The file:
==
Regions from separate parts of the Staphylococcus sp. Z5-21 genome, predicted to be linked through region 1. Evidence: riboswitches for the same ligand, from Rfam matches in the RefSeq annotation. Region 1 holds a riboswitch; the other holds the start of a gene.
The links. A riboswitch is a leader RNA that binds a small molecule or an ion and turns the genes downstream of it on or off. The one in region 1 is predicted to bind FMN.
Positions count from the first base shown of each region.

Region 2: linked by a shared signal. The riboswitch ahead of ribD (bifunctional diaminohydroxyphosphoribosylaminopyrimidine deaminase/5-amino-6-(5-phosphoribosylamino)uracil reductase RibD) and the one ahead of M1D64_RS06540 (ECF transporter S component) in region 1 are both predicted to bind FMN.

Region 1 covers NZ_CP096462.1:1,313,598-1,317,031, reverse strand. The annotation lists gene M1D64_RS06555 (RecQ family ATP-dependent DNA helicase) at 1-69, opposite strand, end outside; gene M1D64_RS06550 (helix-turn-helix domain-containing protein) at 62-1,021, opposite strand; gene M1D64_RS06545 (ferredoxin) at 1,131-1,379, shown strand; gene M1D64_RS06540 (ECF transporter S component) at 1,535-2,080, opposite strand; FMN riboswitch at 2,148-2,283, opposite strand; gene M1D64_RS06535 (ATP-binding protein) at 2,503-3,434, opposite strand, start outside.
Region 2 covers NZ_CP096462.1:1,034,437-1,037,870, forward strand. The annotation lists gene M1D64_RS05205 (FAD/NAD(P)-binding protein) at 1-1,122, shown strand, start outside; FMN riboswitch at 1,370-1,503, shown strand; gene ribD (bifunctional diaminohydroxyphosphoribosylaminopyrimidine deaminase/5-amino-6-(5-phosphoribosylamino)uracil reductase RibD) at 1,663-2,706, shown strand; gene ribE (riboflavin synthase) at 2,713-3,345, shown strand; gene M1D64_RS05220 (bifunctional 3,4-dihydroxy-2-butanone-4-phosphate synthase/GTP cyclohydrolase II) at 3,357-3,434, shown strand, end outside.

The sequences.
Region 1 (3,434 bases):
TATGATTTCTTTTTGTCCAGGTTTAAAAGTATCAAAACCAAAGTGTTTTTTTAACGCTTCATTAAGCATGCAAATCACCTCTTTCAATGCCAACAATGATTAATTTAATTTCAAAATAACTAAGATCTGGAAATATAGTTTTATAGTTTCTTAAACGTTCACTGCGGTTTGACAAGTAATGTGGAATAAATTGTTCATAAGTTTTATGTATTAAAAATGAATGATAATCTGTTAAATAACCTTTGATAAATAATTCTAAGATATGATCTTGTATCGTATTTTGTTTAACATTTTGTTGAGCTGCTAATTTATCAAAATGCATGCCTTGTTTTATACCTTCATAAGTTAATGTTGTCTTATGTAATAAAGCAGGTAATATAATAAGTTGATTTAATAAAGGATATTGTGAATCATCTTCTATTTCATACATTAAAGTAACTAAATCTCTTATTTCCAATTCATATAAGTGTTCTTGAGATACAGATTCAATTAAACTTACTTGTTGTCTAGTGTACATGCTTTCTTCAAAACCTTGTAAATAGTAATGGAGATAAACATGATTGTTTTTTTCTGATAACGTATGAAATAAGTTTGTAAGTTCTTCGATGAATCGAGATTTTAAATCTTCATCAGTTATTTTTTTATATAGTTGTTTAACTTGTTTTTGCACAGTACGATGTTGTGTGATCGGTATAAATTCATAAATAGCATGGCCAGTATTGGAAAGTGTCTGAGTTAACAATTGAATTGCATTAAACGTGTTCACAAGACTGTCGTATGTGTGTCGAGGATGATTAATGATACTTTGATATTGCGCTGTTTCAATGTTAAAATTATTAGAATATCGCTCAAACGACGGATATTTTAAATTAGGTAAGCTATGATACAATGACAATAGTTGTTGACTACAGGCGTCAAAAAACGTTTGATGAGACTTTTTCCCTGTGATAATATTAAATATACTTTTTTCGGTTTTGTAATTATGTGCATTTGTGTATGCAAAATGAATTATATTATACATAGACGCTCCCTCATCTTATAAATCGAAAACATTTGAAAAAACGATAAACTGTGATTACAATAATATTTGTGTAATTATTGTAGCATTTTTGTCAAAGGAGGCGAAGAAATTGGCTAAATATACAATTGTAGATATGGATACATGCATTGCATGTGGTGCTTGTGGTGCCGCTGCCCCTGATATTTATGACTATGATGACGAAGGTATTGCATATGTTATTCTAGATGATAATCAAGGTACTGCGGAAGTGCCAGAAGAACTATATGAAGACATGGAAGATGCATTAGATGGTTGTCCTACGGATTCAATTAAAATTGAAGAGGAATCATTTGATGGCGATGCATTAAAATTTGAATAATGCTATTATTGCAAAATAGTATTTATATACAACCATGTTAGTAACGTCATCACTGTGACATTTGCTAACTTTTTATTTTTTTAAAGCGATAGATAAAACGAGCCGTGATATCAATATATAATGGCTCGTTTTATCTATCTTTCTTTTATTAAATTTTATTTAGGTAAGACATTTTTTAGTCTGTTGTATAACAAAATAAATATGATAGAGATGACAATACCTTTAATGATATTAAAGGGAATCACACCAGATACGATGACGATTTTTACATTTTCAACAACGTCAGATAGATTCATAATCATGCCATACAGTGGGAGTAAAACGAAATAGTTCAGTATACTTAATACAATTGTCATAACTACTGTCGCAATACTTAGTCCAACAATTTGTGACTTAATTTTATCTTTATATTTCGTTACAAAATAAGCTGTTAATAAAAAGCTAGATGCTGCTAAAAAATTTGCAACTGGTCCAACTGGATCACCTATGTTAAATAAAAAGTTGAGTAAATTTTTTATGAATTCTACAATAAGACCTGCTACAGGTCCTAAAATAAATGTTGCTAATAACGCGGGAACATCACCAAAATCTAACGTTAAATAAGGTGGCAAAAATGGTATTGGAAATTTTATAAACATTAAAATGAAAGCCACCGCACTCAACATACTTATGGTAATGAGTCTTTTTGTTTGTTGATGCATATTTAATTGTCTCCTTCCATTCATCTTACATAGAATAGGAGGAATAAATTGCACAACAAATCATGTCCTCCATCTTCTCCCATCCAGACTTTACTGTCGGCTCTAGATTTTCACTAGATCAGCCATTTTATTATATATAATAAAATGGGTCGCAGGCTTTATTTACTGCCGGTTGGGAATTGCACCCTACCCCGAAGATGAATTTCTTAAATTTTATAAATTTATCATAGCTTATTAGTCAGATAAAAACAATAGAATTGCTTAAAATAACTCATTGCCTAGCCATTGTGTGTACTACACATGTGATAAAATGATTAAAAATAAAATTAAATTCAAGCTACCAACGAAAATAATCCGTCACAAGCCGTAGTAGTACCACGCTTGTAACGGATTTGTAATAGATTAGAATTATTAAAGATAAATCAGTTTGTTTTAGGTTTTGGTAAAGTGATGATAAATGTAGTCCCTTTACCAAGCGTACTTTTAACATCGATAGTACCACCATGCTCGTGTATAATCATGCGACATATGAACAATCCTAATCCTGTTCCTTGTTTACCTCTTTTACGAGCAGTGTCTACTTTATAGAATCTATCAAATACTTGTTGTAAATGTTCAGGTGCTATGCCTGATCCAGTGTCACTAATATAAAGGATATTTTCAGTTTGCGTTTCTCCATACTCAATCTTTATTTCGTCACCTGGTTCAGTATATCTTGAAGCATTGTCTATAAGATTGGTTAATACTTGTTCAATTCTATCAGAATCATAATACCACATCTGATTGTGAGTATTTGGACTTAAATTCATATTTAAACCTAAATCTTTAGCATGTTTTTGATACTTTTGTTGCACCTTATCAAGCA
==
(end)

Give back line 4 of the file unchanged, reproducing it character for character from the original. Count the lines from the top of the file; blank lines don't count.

Region 2: linked by a shared signal. The riboswitch ahead of ribD (bifunctional diaminohydroxyphosphoribosylaminopyrimidine deaminase/5-amino-6-(5-phosphoribosylamino)uracil reductase RibD) and the one ahead of M1D64_RS06540 (ECF transporter S component) in region 1 are both predicted to bind FMN.